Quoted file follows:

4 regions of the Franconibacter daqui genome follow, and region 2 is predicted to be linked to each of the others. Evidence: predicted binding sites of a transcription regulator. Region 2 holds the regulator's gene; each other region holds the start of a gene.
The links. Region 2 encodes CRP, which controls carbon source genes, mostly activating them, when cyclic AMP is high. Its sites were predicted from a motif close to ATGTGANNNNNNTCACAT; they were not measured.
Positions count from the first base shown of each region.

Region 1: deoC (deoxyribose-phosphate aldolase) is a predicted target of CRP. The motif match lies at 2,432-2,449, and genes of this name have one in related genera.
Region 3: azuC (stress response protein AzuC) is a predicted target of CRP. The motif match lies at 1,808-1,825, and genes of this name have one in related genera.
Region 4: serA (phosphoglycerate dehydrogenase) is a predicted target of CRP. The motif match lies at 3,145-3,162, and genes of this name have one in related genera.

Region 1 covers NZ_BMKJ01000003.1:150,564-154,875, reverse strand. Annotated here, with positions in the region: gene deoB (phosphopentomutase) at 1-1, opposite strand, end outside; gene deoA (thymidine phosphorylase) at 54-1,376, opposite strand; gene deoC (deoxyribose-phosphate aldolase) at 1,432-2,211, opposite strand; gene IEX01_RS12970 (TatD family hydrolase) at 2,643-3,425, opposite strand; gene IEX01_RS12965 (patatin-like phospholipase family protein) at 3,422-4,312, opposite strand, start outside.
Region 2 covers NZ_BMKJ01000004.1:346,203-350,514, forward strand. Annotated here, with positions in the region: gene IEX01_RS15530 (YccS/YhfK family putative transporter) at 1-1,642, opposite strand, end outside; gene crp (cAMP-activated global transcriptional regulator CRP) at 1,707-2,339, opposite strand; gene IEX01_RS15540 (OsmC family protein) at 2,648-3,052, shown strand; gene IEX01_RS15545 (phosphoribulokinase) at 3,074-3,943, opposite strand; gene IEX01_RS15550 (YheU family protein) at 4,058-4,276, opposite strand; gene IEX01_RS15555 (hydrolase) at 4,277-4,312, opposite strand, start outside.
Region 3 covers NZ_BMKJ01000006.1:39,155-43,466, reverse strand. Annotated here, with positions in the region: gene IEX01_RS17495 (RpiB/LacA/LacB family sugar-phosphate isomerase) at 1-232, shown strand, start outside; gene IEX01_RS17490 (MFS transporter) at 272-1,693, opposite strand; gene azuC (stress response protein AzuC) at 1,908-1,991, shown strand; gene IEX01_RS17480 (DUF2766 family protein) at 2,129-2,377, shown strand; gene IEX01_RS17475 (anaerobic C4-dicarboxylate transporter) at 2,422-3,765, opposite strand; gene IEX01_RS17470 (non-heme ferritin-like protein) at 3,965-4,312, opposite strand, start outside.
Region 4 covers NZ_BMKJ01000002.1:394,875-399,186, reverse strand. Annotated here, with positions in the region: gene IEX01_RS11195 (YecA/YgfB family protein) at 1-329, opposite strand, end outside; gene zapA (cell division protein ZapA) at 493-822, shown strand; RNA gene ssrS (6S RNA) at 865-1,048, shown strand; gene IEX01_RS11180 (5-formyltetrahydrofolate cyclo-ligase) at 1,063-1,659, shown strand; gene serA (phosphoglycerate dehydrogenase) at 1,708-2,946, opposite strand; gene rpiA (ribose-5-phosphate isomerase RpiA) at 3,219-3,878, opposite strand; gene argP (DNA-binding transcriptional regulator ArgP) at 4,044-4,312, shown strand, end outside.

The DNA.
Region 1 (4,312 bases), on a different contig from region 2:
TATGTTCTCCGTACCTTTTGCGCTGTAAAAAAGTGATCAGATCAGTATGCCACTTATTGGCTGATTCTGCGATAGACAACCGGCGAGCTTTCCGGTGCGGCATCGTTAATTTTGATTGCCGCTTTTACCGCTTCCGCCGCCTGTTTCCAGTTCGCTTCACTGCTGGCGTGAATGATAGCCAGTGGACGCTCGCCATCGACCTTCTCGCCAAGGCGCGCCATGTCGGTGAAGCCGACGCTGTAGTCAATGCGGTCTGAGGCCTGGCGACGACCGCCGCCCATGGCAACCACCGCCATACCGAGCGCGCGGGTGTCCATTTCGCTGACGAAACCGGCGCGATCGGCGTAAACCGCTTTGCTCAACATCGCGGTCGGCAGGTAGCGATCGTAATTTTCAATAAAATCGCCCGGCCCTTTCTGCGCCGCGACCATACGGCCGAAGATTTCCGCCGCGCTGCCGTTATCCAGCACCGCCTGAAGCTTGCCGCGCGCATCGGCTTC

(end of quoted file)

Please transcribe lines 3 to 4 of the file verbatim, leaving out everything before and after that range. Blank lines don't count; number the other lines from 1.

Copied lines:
Positions count from the first base shown of each region.

Region 1: deoC (deoxyribose-phosphate aldolase) is a predicted target of CRP. The motif match lies at 2,432-2,449, and genes of this name have one in related genera.